U.S. EPA'S SCIENCE-BASED APPROACH TO UNDERSTANDING AND MANAGING ENVIRONMENTAL RISK FROM PFAS
Gillespie, A. | RemTEC Summit, February 26-28, 2019, Denver, Colorado. 25 slides, 2019

This presentation discusses EPA's approach to PFAS, focusing on different lines of research, development, and technical assistance work being conducted to enable EPA and their partners at the state, tribal, and community level to take action on PFAS. Work includes development and validation of laboratory analytical methods to detect and quantify PFAS in environmental media; application of computational toxicology and exposure models to better understand the potential for risk from different PFAS; development of standard toxicity reference values for use in assessing risk; and development, testing, and documentation of the efficacy and cost of different methods for treating, remediating, or otherwise reducing exposures throughout the PFAS lifecycle. https://www.remtecsummit.com/ext/resources/Static-Pages/presentations/Andrew-Gillespie.pdf


IRON SULFIDE MINERALS AS POTENTIAL ACTIVE CAPPING MATERIALS FOR MERCURY-CONTAMINATED SEDIMENT REMEDIATION: A MINIREVIEW
Ting, Y. and H.-C. His.
Sustainability 11:1747(2019)

This review discusses the potential and advantages of using iron sulfide minerals to sequester Hg in situ in contaminated sediments. Iron sulfide minerals are common in the natural environment and have shown good effectiveness in sequestering Hg by adsorption or precipitation. This article is Open Access at https://www.mdpi.com/2071-1050/11/6/1747.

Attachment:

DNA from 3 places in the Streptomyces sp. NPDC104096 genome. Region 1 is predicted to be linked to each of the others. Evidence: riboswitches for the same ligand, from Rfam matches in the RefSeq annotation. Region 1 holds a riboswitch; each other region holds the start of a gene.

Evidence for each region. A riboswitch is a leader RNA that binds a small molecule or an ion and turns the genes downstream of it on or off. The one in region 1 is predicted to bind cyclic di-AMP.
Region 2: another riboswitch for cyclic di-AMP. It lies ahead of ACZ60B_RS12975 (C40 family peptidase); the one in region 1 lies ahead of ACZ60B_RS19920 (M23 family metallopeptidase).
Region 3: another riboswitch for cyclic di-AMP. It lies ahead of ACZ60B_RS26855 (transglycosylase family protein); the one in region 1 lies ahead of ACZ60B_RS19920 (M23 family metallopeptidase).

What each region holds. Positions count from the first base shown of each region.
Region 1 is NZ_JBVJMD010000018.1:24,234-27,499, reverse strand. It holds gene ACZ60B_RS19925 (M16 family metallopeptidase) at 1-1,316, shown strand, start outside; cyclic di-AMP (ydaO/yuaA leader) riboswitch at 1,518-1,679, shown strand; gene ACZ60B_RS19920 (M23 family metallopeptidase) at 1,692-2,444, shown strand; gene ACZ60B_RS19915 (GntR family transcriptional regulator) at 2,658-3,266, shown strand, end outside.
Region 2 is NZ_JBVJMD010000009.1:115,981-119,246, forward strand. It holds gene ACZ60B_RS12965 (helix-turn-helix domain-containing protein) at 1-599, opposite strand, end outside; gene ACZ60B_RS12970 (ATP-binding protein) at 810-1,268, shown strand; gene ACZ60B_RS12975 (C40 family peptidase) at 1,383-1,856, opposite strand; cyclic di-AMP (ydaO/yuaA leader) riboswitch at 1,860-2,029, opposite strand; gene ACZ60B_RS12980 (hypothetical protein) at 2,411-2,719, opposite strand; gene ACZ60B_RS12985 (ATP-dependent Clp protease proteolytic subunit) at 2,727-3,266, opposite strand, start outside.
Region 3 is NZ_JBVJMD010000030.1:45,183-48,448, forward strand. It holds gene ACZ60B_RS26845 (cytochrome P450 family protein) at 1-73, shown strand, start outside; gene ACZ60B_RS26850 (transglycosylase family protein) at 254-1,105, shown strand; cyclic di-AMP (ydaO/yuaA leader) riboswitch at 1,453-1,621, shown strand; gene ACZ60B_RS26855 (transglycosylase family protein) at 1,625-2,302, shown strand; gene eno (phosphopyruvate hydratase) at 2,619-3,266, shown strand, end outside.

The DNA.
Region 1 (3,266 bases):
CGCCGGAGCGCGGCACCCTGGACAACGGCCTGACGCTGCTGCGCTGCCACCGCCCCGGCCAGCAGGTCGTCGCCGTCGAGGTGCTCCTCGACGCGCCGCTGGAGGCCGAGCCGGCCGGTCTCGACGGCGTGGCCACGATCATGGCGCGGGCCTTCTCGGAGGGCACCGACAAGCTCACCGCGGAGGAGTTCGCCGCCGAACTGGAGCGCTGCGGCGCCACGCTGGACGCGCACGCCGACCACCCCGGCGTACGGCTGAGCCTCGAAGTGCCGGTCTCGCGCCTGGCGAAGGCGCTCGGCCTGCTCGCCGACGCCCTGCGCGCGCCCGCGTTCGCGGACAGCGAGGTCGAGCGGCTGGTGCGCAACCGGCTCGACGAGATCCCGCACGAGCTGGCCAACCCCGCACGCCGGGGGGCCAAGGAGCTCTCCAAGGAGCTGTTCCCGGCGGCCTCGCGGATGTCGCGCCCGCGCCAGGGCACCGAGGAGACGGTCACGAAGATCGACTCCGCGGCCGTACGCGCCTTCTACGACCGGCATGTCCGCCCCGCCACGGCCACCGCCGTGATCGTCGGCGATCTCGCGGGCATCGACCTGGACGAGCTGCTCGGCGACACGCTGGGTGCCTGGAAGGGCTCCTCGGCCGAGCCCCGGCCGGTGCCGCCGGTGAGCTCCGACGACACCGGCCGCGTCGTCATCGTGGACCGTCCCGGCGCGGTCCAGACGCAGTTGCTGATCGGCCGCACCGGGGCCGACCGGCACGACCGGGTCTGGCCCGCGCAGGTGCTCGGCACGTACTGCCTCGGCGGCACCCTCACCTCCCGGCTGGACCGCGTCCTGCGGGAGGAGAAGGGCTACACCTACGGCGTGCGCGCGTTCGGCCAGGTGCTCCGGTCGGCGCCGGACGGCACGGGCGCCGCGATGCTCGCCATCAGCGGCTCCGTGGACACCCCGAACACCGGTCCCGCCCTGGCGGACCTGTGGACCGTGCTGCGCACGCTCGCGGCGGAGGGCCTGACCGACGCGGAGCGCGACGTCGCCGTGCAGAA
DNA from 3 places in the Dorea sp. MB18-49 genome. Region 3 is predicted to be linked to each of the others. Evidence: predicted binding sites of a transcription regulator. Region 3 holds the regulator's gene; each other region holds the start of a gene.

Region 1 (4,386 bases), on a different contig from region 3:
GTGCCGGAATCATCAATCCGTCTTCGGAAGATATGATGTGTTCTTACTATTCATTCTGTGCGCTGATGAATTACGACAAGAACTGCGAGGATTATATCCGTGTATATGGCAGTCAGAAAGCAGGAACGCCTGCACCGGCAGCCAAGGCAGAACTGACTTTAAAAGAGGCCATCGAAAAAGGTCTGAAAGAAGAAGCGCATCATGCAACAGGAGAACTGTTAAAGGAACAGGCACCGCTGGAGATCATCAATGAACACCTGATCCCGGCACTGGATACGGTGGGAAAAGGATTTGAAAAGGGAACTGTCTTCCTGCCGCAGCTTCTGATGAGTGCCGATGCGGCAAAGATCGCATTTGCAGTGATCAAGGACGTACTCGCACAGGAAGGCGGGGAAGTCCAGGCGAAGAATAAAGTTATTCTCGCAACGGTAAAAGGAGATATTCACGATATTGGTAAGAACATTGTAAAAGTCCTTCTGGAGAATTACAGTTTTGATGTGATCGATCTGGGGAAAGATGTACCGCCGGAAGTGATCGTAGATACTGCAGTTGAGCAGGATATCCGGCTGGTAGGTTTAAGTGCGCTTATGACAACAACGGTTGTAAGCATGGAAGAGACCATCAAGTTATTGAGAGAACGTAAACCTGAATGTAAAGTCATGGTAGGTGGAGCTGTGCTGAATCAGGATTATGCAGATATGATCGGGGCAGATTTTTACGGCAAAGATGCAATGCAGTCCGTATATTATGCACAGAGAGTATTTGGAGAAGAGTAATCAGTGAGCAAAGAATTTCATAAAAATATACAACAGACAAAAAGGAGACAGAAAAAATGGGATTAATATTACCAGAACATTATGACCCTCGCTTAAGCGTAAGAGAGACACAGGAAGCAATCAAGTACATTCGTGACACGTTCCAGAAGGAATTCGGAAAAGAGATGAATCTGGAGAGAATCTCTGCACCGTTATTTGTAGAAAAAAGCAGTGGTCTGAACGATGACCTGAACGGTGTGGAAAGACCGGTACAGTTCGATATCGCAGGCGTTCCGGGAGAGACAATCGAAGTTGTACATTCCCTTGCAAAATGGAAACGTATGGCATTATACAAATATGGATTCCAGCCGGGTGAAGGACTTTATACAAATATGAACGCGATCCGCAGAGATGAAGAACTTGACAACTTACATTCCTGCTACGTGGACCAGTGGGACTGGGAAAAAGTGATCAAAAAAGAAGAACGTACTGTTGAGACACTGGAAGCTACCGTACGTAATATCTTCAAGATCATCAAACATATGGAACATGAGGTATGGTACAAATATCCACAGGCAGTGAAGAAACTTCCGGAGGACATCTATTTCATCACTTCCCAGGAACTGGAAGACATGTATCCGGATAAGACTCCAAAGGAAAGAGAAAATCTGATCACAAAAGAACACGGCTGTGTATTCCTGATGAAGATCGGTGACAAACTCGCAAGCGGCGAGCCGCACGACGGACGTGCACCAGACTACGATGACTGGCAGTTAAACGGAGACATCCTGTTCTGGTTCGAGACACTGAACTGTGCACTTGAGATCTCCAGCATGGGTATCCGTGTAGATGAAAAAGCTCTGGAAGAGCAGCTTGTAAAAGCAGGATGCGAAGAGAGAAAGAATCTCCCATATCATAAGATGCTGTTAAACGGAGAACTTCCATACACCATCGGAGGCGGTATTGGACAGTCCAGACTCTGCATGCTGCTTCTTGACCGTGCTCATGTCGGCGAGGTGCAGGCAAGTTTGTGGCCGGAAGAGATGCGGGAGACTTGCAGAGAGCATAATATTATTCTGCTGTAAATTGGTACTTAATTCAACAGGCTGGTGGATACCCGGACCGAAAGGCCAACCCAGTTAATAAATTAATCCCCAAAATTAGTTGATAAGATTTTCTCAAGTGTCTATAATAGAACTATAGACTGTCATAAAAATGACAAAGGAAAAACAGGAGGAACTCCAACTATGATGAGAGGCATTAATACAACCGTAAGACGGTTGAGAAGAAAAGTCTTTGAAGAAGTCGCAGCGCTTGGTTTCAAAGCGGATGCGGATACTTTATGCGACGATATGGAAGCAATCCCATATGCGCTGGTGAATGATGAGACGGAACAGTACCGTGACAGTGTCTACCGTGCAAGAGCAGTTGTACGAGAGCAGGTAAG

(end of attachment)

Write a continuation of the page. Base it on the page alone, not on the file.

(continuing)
HYDROGENOTROPHIC MICROBIAL REDUCTION OF OXYANIONS WITH THE MEMBRANE BIOFILM REACTOR
Zhou, C., A. Ontiveros-Valencia, R. Nerenberg, Y. Tang, D. Friese, R. Krajmalnik-Brown, et al.
Frontiers in Microbiology 9:3268(2019)

Membrane biofilm reactor (MBfR) technology for the remediation of oxyanions, such as nitrate, perchlorate, selenate, and chromate is presented in this paper. MBfR development at bench, pilot, and commercial scales, and the mechanisms that control MBfR performance, particularly including methods for managing the biofilm's structure and function, are discussed. Examples of MBfR performance for cases of treating single and co-occurring oxyanions in different types of contaminated water are also provided. https://www.ncbi.nlm.nih.gov/pmc/articles/PMC6335333/pdf/fmicb-09-03268.pdf


NEXT-GENERATION MULTIFUNCTIONAL CARBON-METAL NANOHYBRIDS FOR ENERGY AND ENVIRONMENTAL APPLICATIONS
Wang, D., N.B. Saleh, W. Sun, C.M. Park, C. Shen, N. Aich, W.J.G.M. Peijnenburg, et al.
Environmental Science & Technology 53(13):7265-7287(2019)

This review highlighted the altered and newly emerging properties of carbon-metal nanohybrids (CMNHs) and illustrates how their properties and functions direct their performances in energy harvesting, water treatment, and environmental sensing and in situ nanoremediation. The review identifies knowledge gaps and future research directions for maximizing the benefits of next-generation multifunctional CMNHs at the energy-water-environment nexus and beyond.